Anthony Branker & Word Play - The Forward (Towards Equality) Suite (2014) [Contemporary Jazz, Post-Bop]; FLAC (tracks)

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Anthony Branker & Word Play - The Forward (Towards Equality) Suite (2014) [Contemporary Jazz, Post-Bop]; FLAC (tracks)

Unread postby Mike1985 » 07 Oct 2018, 14:11

Artist: Anthony Branker & Word Play
Album: The Forward (Towards Equality) Suite
Genre: Contemporary Jazz, Post-Bop
Label: Origin Records
Released: 2014
Quality: FLAC (tracks)
  1. Preamble
  2. Forward
  3. Forgotten Peoples
  4. Equality
  5. We, The People (Part 1)
  6. If We Must Die
  7. Our Dreams
  8. We, The People (Part 2)
  9. Speak to Your Silence (Our Voices Matter)
  10. Slave States
  11. We, The People (Part 3)
  12. Hope


  • David Binney - alto saxophone
  • Ralph Bowen - tenor & soprano saxophones, flute
  • Conrad Herwig - trombone
  • Jim Ridl - piano & fender Rhodes
  • Kenny Davis - acoustic & electric bass
  • Donald Edwards - drums
  • Renato Thoms - congas
  • Alison Crockett - vocals (5, 7) & spoken word (1, 6)
  • Anthony Branker - composer & musical director

Anthony Branker has released an album on the Origin label every year since 2009, honing a hybrid of freewheeling postbop and social commentary, abetted by judicious dollops of funk, fusion, spoken word, clave and polyrhythmic percussion. That’s a heady stew, but the effect is not jumbled, as composer-director Branker often incorporates these elements in broad, bold strokes, like a muralist. He has yet to make a bad record, and Forward, a 12-song suite, feels like his best, most assured work to date.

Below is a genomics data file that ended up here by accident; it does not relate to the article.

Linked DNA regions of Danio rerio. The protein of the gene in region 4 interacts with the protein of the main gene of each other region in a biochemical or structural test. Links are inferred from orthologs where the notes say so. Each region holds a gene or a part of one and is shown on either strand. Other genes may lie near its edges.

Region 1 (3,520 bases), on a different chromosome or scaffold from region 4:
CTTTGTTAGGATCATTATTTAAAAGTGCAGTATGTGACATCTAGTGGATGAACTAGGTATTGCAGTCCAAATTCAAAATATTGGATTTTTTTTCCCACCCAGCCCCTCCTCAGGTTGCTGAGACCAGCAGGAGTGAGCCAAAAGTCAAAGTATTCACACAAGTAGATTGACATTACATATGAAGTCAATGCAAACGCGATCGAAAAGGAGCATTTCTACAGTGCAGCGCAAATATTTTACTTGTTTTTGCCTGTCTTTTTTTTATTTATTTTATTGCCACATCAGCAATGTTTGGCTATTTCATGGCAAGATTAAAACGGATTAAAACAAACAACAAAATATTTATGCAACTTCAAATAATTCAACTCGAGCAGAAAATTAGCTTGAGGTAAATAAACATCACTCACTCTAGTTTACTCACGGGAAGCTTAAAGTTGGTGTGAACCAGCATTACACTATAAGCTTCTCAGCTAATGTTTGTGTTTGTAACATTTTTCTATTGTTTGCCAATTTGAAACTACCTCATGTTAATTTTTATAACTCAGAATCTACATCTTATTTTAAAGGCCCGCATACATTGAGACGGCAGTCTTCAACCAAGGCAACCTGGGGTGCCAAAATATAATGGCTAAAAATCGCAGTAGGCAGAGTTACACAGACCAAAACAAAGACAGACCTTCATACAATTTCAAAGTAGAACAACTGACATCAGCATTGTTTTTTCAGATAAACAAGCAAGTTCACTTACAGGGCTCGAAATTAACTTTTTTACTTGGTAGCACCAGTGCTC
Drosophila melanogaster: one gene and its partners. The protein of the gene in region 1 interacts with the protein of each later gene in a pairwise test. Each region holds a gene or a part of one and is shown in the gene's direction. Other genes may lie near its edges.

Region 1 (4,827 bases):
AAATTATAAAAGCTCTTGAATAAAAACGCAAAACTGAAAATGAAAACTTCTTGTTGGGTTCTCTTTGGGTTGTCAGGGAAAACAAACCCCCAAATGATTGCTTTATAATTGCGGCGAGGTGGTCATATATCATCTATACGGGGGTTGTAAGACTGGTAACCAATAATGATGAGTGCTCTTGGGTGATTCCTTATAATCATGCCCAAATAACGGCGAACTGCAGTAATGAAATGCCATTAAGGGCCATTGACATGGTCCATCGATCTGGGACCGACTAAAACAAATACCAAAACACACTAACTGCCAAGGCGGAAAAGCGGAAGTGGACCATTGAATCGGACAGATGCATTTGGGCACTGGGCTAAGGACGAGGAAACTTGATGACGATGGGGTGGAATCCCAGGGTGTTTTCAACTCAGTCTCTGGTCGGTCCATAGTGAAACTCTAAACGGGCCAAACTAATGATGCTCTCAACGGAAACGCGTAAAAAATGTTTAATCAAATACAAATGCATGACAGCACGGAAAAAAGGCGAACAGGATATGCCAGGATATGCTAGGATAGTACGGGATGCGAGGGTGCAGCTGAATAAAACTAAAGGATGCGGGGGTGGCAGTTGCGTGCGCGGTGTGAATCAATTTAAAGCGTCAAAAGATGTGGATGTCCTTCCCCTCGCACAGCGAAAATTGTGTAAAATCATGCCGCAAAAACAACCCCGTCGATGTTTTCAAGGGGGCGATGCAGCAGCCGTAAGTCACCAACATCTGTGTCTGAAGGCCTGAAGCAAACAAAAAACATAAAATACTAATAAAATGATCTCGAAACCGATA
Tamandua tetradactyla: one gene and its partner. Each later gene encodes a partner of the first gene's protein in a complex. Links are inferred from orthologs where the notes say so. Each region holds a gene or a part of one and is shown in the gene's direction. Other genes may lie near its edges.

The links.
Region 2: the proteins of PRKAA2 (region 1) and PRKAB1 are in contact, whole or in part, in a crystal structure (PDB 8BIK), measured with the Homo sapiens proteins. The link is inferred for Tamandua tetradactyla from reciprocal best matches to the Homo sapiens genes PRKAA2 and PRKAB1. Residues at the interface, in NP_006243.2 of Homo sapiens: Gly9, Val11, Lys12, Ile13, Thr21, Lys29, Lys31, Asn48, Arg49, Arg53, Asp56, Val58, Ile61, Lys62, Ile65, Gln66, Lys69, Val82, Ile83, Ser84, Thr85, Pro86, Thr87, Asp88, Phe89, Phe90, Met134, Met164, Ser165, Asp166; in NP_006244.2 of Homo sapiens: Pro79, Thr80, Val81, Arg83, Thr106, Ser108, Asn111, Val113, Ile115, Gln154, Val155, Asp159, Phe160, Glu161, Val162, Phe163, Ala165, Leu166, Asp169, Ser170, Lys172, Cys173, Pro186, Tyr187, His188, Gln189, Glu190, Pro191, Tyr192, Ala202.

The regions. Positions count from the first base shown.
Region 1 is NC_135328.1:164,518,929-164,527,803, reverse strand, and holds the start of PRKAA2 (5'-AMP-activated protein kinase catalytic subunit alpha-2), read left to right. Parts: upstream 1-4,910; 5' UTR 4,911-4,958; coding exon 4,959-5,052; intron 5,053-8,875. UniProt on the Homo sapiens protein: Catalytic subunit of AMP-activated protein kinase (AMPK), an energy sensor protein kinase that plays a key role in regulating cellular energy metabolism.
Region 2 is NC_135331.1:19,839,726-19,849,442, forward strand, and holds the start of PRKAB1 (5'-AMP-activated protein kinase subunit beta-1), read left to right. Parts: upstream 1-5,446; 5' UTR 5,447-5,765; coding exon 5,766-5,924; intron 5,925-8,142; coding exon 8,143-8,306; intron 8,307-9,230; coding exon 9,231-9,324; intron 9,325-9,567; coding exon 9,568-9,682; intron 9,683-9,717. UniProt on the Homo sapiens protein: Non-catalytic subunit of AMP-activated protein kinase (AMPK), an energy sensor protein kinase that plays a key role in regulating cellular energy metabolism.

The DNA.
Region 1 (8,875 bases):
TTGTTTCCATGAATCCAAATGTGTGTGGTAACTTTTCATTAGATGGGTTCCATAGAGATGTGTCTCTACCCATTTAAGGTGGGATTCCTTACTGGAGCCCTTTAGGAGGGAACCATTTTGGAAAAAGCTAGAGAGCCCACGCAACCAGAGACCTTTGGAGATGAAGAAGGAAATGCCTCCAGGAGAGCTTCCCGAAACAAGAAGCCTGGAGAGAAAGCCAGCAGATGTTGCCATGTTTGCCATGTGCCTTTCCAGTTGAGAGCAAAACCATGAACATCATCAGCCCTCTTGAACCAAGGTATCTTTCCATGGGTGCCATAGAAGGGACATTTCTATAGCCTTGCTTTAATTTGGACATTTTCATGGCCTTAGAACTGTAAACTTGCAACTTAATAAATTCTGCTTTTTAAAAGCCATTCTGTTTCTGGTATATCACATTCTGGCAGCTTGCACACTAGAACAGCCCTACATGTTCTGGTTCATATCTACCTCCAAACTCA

Branker is an academic—founder/director of the program in jazz studies at Princeton—and thus can better afford to engage in agitprop, always dicey terrain for a musician. In isolation, the opening “Preamble” is liberal cant, and having urban fifth graders wishing for personal safety and an end to poverty, hunger and pollution on “Our Dreams” is choice bait for cynics. But “Preamble” properly sets the table for the tenor of the other tracks, and “Our Dreams” pivots from the kids to a scintillating three-minute exchange between vocalist Alison Crockett, saxophonists Ralph Bowen and David Binney and drummer Donald Edwards. Crocket also shines on a talk-sung rendition of “If We Must Die” by Harlem Renaissance poet Claude McKay, with pianist Jim Ridl switching to Fender Rhodes and Kenny Davis bumping the electric bass.

Davis, Bowen and Ridl are longtime Branker cohorts intimate with his hybrid. But the addition of crackerjack stylists like Binney, trombonist Conrad Herwig and especially Crockett provides depth and intensity, making the music at once more cerebral and explosive. You don’t have to agree with Branker’s worldview to revel in the kinetic horn play, or the perfectly timed entrances of conguero Renato Thoms. Lacking world peace, we’ll take this multifaceted jazz interplay with some edge and bite.
by Britt Robson

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